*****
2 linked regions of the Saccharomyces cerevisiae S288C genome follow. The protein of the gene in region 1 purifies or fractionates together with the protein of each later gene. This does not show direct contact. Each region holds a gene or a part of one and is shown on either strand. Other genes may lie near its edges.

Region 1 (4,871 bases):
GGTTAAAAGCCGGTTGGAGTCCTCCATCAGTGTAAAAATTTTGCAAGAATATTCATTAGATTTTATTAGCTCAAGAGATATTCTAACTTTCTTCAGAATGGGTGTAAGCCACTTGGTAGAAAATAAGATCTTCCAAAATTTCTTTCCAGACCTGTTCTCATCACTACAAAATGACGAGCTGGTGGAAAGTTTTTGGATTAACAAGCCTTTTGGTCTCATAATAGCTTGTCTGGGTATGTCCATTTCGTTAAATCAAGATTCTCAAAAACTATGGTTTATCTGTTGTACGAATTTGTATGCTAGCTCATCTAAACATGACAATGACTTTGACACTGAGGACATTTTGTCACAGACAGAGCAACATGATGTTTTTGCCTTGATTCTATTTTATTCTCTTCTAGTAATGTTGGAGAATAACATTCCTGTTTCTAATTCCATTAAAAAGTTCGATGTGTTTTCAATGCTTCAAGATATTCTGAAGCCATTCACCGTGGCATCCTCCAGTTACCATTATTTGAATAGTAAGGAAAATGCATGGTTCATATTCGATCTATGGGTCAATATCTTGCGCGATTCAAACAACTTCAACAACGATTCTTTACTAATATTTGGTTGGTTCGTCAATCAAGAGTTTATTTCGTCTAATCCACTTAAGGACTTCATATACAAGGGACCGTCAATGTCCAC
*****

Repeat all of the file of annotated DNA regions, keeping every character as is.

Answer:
2 linked regions of the Saccharomyces cerevisiae S288C genome follow. The protein of the gene in region 1 purifies or fractionates together with the protein of each later gene. This does not show direct contact. Each region holds a gene or a part of one and is shown on either strand. Other genes may lie near its edges.

Region 1 (4,871 bases):
GGTTAAAAGCCGGTTGGAGTCCTCCATCAGTGTAAAAATTTTGCAAGAATATTCATTAGATTTTATTAGCTCAAGAGATATTCTAACTTTCTTCAGAATGGGTGTAAGCCACTTGGTAGAAAATAAGATCTTCCAAAATTTCTTTCCAGACCTGTTCTCATCACTACAAAATGACGAGCTGGTGGAAAGTTTTTGGATTAACAAGCCTTTTGGTCTCATAATAGCTTGTCTGGGTATGTCCATTTCGTTAAATCAAGATTCTCAAAAACTATGGTTTATCTGTTGTACGAATTTGTATGCTAGCTCATCTAAACATGACAATGACTTTGACACTGAGGACATTTTGTCACAGACAGAGCAACATGATGTTTTTGCCTTGATTCTATTTTATTCTCTTCTAGTAATGTTGGAGAATAACATTCCTGTTTCTAATTCCATTAAAAAGTTCGATGTGTTTTCAATGCTTCAAGATATTCTGAAGCCATTCACCGTGGCATCCTCCAGTTACCATTATTTGAATAGTAAGGAAAATGCATGGTTCATATTCGATCTATGGGTCAATATCTTGCGCGATTCAAACAACTTCAACAACGATTCTTTACTAATATTTGGTTGGTTCGTCAATCAAGAGTTTATTTCGTCTAATCCACTTAAGGACTTCATATACAAGGGACCGTCAATGTCCAC